A lot of sites load extra content along the top and in sidebars, to keep you on the site longer. It'd be trivial for Twitter to hide trends or who to follow, but there's no incentive to do it. I don't need the distractions though, so I wrote a Chrome extension to remove them!
Becoming an Erlang developer has not always been easy, but over the last couple of years I've learned a few ways to tame the beast. It doesn't need to become any other language, but there's definitely room for improving the developer experience!
Imagine you woke this morning to find out someone you trusted had posted an embarrassing photo of you online. Wait, dozens, posted over several years! These were times when you were frustrated, sad, or being goofy in a moment that was never meant to be shared with the world. What would you do?
The phrase "future-proofing" makes me cringe as a developer. It's natural, especially as you gain experience, to see a few steps ahead. But this can lead to a tendency to over-engineer solutions, in order to make things easier later. Avoid that tendency any earlier than necessary!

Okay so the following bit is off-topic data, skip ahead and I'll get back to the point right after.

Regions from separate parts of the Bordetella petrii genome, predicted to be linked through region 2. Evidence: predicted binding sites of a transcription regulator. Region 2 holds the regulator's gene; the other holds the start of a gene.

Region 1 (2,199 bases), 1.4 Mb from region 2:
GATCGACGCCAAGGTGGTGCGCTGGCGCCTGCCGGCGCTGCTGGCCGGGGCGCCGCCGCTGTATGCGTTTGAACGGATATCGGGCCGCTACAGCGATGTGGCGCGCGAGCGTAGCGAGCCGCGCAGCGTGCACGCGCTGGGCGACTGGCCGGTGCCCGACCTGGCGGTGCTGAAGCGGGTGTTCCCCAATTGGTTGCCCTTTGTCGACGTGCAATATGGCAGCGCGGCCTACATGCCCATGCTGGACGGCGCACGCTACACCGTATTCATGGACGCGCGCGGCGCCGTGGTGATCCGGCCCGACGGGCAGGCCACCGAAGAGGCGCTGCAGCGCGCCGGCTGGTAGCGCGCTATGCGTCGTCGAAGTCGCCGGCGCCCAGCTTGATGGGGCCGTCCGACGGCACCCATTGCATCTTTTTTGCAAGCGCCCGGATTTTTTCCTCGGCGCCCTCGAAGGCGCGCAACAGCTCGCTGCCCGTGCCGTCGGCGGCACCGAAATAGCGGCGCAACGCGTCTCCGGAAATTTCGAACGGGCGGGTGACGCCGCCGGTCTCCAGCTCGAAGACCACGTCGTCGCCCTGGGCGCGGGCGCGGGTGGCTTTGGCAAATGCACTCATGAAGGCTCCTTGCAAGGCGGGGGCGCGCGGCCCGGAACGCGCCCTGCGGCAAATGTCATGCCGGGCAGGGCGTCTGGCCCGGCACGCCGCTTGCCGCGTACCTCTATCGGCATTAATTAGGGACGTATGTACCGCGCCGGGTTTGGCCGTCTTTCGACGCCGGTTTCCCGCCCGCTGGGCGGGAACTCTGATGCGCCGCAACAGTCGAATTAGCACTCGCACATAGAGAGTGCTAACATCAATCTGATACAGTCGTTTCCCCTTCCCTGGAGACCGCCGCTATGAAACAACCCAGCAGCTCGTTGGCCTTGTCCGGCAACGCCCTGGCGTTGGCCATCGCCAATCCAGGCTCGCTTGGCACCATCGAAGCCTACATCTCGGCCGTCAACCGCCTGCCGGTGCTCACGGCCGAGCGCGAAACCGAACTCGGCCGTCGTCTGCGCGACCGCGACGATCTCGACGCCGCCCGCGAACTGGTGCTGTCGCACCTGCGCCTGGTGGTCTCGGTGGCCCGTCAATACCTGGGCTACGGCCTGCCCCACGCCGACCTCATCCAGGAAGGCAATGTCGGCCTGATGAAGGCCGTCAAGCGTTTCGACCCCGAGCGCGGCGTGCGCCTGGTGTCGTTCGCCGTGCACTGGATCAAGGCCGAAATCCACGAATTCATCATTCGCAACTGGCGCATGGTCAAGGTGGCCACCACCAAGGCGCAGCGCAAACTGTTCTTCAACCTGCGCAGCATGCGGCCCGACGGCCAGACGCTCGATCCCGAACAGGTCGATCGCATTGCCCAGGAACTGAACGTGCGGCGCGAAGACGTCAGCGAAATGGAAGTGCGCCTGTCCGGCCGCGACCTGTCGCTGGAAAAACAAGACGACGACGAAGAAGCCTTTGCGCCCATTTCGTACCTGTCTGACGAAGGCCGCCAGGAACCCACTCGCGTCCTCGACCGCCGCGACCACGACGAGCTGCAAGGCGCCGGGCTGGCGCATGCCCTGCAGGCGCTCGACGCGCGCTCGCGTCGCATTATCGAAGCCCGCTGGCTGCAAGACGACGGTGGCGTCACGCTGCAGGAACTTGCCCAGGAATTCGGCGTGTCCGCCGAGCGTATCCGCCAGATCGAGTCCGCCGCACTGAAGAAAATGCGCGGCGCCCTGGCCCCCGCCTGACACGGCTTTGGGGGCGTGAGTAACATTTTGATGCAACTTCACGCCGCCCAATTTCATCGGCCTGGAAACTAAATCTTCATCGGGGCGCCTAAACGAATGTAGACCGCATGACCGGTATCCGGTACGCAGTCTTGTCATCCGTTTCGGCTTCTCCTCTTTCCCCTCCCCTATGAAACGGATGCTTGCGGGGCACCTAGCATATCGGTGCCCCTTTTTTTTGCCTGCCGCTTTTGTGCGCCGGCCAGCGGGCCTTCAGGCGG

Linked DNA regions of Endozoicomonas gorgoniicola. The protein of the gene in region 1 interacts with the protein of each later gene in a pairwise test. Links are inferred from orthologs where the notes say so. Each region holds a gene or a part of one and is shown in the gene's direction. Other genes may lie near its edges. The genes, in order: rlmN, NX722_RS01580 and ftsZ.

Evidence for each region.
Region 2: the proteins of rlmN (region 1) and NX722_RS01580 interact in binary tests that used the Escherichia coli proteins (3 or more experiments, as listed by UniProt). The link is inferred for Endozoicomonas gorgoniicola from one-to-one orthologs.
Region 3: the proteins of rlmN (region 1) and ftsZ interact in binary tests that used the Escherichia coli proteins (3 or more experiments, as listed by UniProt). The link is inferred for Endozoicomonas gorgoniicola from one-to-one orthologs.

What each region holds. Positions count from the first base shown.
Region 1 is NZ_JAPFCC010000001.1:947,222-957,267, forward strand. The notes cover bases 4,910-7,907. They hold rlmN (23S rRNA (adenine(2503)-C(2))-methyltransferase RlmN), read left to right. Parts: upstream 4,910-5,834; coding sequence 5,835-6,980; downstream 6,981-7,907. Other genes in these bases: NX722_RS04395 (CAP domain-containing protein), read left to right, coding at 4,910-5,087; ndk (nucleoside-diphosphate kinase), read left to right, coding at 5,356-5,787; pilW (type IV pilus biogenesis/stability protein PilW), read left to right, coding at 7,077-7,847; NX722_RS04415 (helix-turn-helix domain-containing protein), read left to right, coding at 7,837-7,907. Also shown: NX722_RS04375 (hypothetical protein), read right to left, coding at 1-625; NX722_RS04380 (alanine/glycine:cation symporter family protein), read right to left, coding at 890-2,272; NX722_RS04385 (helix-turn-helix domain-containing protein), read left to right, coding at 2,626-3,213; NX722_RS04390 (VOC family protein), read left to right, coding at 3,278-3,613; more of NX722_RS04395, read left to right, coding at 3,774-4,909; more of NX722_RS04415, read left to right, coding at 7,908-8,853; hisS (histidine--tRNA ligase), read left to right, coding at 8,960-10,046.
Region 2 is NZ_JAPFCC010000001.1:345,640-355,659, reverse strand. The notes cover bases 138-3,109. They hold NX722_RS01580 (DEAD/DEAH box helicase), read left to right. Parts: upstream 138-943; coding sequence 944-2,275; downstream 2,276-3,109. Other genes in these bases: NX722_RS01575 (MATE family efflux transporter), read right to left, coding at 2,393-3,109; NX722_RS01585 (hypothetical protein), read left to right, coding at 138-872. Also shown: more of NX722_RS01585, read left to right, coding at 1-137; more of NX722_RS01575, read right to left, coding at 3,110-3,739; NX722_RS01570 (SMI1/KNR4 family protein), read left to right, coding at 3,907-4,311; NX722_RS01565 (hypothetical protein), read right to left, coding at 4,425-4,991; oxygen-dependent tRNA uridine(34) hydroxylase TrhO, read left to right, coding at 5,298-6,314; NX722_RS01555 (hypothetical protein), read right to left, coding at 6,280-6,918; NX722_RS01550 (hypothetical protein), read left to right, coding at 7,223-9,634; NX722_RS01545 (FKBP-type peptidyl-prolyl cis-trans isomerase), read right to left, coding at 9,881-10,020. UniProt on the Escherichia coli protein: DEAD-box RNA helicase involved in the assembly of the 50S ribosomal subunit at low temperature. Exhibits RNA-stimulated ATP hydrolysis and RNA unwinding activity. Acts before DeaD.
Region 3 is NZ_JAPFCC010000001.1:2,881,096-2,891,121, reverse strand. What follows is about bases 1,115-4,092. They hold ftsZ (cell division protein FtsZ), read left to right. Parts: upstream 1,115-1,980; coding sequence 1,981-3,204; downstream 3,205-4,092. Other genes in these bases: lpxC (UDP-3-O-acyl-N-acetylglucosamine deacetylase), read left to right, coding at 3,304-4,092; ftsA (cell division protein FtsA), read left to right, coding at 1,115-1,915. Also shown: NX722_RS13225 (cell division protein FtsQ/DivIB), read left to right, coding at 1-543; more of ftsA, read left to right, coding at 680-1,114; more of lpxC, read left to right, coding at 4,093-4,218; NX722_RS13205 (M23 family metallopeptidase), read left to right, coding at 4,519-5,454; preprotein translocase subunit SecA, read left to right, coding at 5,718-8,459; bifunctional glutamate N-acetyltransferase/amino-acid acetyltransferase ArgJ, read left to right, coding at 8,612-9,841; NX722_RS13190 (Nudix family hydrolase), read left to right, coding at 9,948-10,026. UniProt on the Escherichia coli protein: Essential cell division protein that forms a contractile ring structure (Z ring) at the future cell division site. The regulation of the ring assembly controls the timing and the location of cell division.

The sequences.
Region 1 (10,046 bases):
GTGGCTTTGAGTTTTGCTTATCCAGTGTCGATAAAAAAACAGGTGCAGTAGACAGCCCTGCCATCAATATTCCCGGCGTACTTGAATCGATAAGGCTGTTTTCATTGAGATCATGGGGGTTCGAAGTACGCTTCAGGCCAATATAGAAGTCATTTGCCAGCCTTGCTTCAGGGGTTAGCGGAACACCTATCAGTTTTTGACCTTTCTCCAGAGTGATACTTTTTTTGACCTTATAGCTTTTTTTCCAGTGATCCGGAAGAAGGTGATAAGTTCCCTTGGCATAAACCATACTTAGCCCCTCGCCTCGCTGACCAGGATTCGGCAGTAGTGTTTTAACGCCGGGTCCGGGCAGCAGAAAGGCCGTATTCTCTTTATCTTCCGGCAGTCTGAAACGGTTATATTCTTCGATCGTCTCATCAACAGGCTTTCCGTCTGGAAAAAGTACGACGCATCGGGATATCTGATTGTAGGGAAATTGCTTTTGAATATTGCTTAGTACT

Is it silly that a t-shirt and some stickers motivates thousands of developers to contribute to OSS during Hacktoberfest? Hey, the stickers are cool and the shirt's comfortable! Anyway, I'm not ashamed to admit it's worked on me for the third year in a row. :)
I continued working on "Hide Comments Everywhere" this weekend. It's been fun learning and building. Try it out and let me know what you think! Here are a few interesting things I learned this weekend.
I finished writing an extension for Chrome to hide comments. Can't do something like this without learning something new though! Here's a few of the more interesting things I learned last week.
There have been a number of times when using Erlang that I've found myself concatenating a list of binaries and strings. I usually resort to manual conversions one way or the other... and I think you'll agree they're both pretty ugly. Here's a short snippet to make it easier!